People are concerned about the big windows, says Eddie, but we've had 40s and 48s come through very bad storms, including waves breaking over the coachroof, without problems'.
Aft of the saloon there is a guest double cabin on the port side and a smaller cabin to starboard, which houses a berth and the nav station. Some people fit the washing machine in here; one owner deleted the single berth in favour of a workshop. The portside double cabin never changes. The galley is forward and down three steps to the lower level, immediately below the forward windows so there is plenty of light. You can exercise your own discretion here, too, in detailing. One had the microwave below the two-burner cooktop so it could be gimballed; another preferred a stove here, and the microwave at eye level. The master cabin is in the bow. One layout shows a guest cabin on the starboard side with stacked bunk beds. The boat photographed here dropped that in favour of a lounge area incorporating two lounge chairs and a wall-mounted TV. Interior trim is in teak, lots of it, reflecting the company's beginnings, which was the supply of interior fit-out kits for the boat building industry.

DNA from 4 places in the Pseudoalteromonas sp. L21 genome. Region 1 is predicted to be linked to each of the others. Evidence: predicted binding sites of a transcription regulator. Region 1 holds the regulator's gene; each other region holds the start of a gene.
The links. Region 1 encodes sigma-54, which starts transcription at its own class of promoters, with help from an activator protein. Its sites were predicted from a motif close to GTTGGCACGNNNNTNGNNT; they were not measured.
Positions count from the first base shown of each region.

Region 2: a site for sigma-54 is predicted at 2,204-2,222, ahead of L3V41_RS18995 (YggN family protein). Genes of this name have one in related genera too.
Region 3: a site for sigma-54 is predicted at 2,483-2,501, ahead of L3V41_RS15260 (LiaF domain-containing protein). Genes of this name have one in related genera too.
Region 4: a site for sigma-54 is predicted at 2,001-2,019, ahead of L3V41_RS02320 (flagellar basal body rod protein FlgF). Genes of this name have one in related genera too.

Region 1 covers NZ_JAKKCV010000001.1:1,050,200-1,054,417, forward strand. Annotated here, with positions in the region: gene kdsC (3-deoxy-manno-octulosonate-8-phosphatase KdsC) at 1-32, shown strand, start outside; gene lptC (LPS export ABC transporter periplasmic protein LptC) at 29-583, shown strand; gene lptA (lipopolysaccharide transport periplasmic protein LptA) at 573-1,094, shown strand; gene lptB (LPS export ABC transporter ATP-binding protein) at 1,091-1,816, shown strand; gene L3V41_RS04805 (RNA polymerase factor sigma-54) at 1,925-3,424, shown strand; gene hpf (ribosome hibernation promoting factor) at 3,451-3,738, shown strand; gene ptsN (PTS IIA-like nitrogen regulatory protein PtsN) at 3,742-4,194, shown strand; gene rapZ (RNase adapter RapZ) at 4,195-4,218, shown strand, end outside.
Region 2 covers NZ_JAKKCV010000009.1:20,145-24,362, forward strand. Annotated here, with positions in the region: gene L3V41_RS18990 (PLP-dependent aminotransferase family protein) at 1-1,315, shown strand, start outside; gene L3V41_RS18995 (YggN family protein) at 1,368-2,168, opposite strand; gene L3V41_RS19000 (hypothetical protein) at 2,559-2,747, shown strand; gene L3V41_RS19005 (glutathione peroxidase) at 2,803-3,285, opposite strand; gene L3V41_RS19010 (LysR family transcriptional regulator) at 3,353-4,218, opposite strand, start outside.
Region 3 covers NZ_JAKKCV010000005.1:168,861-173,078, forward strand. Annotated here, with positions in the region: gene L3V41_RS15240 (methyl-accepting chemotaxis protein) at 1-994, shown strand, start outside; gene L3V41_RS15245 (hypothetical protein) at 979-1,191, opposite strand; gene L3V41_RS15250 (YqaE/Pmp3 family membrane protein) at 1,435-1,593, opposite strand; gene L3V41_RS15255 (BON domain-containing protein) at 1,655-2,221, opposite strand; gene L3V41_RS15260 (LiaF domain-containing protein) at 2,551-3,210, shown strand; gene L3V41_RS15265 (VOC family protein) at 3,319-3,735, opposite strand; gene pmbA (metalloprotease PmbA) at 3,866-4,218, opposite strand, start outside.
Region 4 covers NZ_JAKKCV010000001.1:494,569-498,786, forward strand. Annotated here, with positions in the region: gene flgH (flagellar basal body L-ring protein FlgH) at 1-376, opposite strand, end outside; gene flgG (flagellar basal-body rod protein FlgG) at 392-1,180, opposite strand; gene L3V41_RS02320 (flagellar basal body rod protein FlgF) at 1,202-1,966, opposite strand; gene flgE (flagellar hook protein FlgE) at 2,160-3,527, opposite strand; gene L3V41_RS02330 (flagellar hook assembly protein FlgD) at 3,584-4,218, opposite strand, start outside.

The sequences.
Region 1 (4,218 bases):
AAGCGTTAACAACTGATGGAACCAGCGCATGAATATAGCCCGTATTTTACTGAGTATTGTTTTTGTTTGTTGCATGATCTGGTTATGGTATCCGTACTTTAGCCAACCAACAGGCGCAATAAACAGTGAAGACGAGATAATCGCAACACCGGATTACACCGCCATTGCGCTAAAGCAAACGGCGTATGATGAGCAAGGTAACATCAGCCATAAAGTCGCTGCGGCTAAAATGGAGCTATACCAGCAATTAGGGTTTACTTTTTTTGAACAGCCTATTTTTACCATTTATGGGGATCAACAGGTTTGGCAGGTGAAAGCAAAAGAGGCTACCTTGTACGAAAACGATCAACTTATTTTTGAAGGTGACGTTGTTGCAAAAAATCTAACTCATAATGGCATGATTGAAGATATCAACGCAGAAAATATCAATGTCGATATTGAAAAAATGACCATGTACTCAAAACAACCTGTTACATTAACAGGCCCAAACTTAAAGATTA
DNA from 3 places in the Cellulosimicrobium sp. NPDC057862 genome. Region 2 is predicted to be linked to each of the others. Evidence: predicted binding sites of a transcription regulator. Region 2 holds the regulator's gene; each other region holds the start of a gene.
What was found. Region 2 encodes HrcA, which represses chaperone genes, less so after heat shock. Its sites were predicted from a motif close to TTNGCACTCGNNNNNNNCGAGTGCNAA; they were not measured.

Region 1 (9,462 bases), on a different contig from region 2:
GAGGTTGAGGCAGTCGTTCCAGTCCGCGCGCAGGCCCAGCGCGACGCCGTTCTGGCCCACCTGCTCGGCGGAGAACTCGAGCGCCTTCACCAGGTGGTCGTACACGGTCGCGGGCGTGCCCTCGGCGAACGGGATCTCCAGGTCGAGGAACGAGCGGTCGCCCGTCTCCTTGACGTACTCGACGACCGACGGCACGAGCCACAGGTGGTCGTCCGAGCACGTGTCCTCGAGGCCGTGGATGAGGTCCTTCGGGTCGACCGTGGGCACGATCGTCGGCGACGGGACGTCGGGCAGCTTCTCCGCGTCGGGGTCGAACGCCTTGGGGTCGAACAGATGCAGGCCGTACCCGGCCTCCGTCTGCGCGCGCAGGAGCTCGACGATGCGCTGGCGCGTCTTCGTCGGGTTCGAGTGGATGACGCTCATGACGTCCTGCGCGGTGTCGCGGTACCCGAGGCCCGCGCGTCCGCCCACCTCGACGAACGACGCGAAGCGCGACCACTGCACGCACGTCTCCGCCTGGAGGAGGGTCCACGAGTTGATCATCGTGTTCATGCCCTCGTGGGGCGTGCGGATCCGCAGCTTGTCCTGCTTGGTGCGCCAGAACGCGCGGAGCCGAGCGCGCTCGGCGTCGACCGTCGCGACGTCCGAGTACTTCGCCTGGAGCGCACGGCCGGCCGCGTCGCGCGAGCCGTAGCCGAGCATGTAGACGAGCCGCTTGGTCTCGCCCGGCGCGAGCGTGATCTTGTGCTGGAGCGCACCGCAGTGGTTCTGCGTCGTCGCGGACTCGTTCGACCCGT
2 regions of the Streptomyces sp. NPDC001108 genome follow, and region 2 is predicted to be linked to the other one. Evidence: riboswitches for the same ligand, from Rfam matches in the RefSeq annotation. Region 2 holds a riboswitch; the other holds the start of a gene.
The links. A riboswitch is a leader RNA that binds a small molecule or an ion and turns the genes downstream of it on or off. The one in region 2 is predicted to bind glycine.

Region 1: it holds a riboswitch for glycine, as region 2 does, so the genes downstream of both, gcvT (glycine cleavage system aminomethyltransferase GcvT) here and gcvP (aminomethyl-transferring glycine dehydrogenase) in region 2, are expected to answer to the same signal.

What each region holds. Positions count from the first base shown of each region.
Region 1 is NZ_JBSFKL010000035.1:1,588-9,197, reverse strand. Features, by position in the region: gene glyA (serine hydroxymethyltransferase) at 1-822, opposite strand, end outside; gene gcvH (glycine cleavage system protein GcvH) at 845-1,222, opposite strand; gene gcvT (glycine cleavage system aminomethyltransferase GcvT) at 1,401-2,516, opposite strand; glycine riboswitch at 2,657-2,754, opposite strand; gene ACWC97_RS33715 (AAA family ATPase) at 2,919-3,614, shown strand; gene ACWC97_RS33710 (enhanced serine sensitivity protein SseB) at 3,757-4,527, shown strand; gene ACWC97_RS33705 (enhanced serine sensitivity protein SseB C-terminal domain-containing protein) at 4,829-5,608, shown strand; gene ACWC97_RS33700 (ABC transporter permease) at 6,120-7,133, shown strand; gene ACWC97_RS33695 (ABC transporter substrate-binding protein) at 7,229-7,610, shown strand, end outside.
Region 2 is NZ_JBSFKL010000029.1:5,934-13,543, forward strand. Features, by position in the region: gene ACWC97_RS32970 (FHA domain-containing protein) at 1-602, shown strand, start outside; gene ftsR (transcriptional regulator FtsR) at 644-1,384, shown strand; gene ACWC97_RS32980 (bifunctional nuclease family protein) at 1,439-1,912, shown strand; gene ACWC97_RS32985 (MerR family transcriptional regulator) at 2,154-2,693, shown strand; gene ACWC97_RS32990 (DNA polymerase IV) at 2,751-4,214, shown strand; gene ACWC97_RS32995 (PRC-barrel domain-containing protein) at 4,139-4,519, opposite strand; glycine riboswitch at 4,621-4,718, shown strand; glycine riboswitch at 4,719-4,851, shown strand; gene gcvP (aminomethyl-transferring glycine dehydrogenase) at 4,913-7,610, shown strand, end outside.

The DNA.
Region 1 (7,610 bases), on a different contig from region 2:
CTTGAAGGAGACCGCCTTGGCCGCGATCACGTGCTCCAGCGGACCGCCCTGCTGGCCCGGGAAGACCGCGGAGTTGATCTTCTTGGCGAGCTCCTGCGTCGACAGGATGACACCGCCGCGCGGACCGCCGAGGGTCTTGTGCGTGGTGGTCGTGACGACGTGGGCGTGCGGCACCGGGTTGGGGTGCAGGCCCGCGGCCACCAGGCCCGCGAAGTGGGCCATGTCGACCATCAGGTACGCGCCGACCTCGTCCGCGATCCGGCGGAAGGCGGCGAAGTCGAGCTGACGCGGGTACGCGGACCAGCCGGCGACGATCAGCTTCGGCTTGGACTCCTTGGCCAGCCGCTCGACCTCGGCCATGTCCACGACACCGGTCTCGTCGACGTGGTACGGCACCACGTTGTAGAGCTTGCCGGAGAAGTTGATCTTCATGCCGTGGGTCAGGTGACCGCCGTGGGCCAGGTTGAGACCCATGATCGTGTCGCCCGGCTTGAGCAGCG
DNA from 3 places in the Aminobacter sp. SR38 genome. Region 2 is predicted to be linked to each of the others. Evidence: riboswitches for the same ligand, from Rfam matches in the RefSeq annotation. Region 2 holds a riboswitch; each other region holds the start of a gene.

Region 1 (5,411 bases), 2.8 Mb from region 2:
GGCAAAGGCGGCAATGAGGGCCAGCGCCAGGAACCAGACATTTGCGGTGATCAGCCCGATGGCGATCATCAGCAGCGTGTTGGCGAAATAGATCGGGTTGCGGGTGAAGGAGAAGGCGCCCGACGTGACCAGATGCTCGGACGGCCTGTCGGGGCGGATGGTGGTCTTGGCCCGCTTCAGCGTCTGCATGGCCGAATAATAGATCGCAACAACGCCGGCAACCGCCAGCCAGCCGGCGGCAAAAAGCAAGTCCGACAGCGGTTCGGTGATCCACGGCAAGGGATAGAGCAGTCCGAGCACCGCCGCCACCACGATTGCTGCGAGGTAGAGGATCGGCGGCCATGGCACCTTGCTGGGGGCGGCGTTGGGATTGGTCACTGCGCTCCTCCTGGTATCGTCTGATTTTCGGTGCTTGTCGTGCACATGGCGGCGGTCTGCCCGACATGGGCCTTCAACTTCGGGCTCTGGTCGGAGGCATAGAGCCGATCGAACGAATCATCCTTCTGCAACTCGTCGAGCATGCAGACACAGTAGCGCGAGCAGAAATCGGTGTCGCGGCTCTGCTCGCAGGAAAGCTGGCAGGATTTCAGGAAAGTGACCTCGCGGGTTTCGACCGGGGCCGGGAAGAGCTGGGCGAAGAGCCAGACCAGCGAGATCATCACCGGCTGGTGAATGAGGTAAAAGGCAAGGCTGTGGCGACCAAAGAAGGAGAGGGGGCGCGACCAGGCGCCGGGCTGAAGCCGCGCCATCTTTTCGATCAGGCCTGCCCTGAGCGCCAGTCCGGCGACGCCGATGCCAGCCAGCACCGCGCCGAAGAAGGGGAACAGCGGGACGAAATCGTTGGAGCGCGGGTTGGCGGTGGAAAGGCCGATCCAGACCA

After building some 70 boats with in-mast furling (including the earlier Zeston range) the Buizens have done 10 recently with inboom mainsail furling. Eddie reckons the new systems work fine as long as the boom's angle to the horizontal plane is precisely set, and not a lot of tension is applied to the halyard. They use the Brisbane-made Furlboom and Leisurefurl from NZ. Masts are by local man Phil Bate. We saw two 48s on our visit. The boat shown here is cutter-rigged; the 130 per cent genoa is power-furled and the staysail is on a manual furler. Runners are there to support the mast when the staysail is used in a blow and can be tacked down in a number of positions.
The other boat is a sloop; a removable forestay can be set up to steady the mast in a sea. There are two sets of spreaders with continuous diagonals, which can, of course, be adjusted at deck level. The primary winches are powered. Standard auxiliary power is a 100hp Yanmar or Volvo; more power, or less can be specified. The Yanmar on the test boat was quiet and very smooth. The engine room, beneath the salon floor is big enough to work in, and includes the generator and optional air-conditioning systems.